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Military ban on gays ends (UPDATED)

UPDATED Wednesday p.m.  In the wake of the repeal of the “don’t ask/don’t tell” law, the Obama Administration on Tuesday urged the Ninth Circuit Court to declare as moot the pending constitutional challenge to that policy.  In addition, the Administration urged the Circuit Court to vacate the ruling a year ago by U.S.  District Judge Virginia A. Phillips  of Riverside, Calif.,  striking down the policy.  The challengers have received the remedy they sought, because of repeal,  and there is no real chance that Congress would move to re-establish the ban, the government argued.  The  new filings are here.


The military’s long-standing ban on gay and lesbian troops serving openly in the ranks came to an end Tuesday, as Pentagon officials passed the word to all commands.  Sept. 20 was set as the end date after President Obama and Defense Secretary Leon Panetta in July officially informed Congress that the services were ready to implement Congress’s repeal of the “don’t ask/don’t tell” law.   This memo on repeal was released by the Pentagon early Tuesday morning.  The text of the repeal law can be read here.

The constitutionality of the ban remains under review in the Ninth Circuit Court, but that case may now be declared moot.  A three-judge panel held a hearing Sept. 1 on the case, Log Cabin Republicans v. Panetta (Circuit docket 10-56634), but has yet to rule.  Under an order by that Court on July 22, however, the military has been barred temporarily from investigating, discharging or punishing any serviceman or -woman under the ban.

The ban, under which thousands of gays and lesbians have been discharged, originated in controversy, and ended amid new wrangling between some in Congress and the Pentagon.   President Bill Clinton had wanted to end the military ban as he entered office in 1993, but that ran into stiff resistance, politically and within the military.   That led to a compromise in the passage of the “don’t ask/don’t tell” law.   Gays and lesbians could continue to serve, but only as long as they kept their sexual identities secret and did not engage in conduct that would lead to investigation and — as in many cases — discharge for violating the ban.

As the repeal law took effect at 12:01 a.m. Tuesday, controversy over its end was continuing.  Republican leaders of the House Armed Services Committee had demanded earlier this month that the Pentagon put off the repeal, arguing that the Obama Administration had not fulfilled the requirements that Congress had set for the actual demise of the policy — a claim that the Pentagon has denied.   The Pentagon went ahead with the planned declaration of the plan’s end.

The Pentagon has made clear that service members who were discharged under the policy will now be allowed to seek re-enlistment, but they will not be given priority over other potential enlistees.  The Pentagon has released a new “quick reference guide” on the consequences of the ban’s repeal.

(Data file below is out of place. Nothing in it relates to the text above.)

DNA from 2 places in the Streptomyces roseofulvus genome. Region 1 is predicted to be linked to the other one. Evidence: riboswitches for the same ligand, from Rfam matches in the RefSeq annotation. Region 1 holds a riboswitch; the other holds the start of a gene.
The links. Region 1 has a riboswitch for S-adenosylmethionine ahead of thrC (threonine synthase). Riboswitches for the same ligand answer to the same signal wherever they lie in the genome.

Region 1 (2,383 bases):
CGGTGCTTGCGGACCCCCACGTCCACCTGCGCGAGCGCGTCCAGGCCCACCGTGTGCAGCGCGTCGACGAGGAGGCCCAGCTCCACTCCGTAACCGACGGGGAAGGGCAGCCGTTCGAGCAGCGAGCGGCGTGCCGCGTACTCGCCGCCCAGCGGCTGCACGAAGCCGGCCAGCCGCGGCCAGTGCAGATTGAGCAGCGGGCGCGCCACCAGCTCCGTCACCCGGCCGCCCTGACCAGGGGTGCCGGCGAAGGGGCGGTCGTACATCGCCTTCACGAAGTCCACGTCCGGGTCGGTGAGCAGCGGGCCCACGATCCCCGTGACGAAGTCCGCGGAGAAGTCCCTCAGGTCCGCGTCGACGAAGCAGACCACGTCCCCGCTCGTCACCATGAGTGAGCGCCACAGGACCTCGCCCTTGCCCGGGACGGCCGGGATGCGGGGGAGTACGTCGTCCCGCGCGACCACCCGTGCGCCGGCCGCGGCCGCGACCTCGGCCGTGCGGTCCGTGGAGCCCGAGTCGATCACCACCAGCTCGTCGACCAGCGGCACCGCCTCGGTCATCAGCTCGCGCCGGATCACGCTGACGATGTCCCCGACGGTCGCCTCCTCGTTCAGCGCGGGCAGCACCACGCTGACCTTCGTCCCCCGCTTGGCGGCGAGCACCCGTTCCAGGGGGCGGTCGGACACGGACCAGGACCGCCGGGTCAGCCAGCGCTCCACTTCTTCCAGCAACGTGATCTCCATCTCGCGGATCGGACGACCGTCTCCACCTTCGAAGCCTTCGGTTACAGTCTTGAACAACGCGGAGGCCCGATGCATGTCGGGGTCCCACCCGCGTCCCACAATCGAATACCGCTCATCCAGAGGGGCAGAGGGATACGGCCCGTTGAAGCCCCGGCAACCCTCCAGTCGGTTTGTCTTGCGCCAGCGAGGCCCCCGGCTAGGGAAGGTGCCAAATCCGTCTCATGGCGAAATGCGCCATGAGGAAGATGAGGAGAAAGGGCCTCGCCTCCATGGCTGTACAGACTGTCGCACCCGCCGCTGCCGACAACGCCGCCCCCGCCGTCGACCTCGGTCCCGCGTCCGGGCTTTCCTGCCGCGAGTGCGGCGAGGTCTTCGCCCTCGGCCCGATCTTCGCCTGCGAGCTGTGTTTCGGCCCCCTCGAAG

Although other restrictions on gays and lesbians in the service have ended, one significant one remains: same-sex couples, one or both of whom are in the military, will not be allowed to get married on military bases, and, if they do get married elsewhere, spouses will not be entitled to marriage benefits.  That is because the repeal law expressly provides that it does not affect the continuing enforcement of the Defense of Marriage Act, a 1996 law that limits every federal benefit related to marriage to opposite-sex couples.

DOMA is under a variety of constitutional challenges in at least a half-dozen major cases in courts around the country.   The Obama Administration has concluded that the law is unconstitutional, and has refused to continue to defend it in court.  However, the Republican leadership of the House of Representatives has stepped into cases in several courts, to defend the law’s validity.  The constitutional controversy very likely will reach the Supreme Court at some point.  Although there are bills pending in Congress that would repeal DOMA, there appears to be almost no chance that the Republican-controlled House would approve any such measure.

The “don’t ask/don’t tell” repeal law was passed at the end of 2010, when Democrats still controlled both houses of Congress.  It took the military from that time until this past July to complete arrangements, including training of the troops to accept the policy’s end.  After the President and Panetta formally concluded in July that the military was ready, the law specified that the repeal would take effect 60 days later.   That is the event that occurred early Tuesday.

Recommended Citation: Lyle Denniston, Military ban on gays ends (UPDATED), SCOTUSblog (Sep. 20, 2011, 6:52 AM),